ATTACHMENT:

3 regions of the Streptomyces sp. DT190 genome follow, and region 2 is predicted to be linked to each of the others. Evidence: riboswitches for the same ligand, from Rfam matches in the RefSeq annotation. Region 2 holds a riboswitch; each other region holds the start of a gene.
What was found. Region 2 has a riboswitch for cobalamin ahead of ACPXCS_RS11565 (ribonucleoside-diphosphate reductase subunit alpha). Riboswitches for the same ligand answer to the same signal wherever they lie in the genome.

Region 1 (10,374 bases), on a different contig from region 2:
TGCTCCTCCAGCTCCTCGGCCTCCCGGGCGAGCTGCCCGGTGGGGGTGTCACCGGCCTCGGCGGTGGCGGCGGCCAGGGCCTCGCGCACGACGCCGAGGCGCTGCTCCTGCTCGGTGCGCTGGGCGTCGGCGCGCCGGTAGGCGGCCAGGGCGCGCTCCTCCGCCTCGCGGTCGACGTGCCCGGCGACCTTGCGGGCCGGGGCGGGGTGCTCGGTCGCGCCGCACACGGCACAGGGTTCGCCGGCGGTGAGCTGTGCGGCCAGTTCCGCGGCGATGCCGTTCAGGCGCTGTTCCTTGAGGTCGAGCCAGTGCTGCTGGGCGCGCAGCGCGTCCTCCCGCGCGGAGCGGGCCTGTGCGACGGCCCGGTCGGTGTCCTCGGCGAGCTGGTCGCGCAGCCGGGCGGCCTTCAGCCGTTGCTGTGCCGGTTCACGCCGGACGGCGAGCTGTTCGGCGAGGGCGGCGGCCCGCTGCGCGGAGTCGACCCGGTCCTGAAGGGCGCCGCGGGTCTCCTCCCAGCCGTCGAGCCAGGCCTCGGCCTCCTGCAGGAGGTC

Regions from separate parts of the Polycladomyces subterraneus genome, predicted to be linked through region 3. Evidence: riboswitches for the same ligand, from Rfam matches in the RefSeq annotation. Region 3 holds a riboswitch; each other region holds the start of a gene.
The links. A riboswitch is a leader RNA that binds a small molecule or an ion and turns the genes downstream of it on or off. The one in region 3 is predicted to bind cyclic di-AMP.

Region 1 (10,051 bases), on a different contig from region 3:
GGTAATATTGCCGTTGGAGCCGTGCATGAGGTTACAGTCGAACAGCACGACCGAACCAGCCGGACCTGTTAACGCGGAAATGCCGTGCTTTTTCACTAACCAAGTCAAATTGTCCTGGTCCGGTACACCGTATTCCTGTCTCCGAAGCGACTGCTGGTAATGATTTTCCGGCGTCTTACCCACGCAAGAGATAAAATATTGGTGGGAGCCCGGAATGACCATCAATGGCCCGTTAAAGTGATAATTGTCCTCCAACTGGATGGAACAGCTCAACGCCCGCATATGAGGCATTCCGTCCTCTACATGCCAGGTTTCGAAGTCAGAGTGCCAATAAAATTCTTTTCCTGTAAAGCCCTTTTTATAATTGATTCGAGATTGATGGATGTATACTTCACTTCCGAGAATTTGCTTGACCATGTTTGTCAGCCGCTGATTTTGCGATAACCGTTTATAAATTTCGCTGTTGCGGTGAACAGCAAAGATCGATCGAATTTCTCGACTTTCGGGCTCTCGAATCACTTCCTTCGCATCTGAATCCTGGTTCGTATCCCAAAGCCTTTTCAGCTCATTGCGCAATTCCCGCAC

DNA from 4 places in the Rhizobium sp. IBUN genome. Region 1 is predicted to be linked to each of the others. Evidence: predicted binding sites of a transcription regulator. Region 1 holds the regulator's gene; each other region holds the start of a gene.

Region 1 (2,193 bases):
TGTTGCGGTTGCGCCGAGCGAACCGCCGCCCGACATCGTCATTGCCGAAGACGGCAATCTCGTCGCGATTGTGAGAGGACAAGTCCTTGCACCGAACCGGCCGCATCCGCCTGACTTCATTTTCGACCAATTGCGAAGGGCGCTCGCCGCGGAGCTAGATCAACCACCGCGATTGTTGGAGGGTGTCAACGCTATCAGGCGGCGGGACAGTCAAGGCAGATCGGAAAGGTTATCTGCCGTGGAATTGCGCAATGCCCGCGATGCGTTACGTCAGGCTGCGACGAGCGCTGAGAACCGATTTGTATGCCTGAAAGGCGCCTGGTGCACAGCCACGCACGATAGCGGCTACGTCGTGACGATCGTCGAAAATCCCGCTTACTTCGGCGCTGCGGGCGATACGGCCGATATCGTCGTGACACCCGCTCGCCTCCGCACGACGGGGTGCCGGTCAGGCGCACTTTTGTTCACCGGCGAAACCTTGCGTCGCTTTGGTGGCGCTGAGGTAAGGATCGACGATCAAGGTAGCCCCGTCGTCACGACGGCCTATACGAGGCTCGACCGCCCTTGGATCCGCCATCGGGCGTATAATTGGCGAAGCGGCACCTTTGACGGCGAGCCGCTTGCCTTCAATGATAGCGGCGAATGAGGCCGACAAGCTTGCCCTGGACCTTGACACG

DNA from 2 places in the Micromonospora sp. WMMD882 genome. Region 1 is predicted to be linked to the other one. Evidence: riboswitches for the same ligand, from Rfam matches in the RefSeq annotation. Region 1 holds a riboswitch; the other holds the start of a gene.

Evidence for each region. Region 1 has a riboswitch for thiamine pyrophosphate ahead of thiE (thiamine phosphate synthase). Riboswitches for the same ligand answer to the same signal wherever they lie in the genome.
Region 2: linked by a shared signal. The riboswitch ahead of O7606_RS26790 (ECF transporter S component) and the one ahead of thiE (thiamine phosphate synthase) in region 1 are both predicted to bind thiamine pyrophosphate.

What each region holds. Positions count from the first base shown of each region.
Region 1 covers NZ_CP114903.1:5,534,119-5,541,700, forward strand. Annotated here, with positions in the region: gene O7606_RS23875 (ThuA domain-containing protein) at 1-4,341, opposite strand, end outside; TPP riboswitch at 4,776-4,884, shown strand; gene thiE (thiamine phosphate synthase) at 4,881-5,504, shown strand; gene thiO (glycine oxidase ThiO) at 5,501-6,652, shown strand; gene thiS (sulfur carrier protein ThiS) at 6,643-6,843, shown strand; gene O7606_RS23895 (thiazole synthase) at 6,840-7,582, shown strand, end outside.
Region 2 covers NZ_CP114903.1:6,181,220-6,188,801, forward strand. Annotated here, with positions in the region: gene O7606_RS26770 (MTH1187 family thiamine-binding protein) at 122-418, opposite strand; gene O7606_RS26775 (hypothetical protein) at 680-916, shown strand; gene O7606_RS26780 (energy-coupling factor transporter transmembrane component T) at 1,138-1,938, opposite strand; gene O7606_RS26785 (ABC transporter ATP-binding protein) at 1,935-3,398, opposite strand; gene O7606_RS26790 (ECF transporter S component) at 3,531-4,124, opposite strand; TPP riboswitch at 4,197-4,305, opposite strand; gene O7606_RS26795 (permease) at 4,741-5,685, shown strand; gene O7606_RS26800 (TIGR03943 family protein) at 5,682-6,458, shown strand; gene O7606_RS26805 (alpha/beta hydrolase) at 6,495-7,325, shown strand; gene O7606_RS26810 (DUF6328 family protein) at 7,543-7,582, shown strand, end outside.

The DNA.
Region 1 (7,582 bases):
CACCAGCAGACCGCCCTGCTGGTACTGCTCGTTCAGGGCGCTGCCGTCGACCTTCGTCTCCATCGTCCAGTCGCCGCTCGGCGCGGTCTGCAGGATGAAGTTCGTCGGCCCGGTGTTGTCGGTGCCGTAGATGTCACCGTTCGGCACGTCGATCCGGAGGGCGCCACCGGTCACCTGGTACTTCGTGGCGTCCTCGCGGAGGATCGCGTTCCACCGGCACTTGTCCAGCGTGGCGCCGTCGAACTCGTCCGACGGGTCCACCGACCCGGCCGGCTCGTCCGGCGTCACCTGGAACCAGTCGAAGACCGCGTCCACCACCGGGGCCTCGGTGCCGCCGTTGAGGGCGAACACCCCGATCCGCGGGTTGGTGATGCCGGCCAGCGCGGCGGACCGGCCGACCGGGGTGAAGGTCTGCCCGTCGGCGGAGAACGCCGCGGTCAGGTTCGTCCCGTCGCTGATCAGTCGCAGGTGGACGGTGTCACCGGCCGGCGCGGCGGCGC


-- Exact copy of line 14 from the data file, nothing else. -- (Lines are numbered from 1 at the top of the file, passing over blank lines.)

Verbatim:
Region 2: linked by a shared signal. The riboswitch ahead of O7606_RS26790 (ECF transporter S component) and the one ahead of thiE (thiamine phosphate synthase) in region 1 are both predicted to bind thiamine pyrophosphate.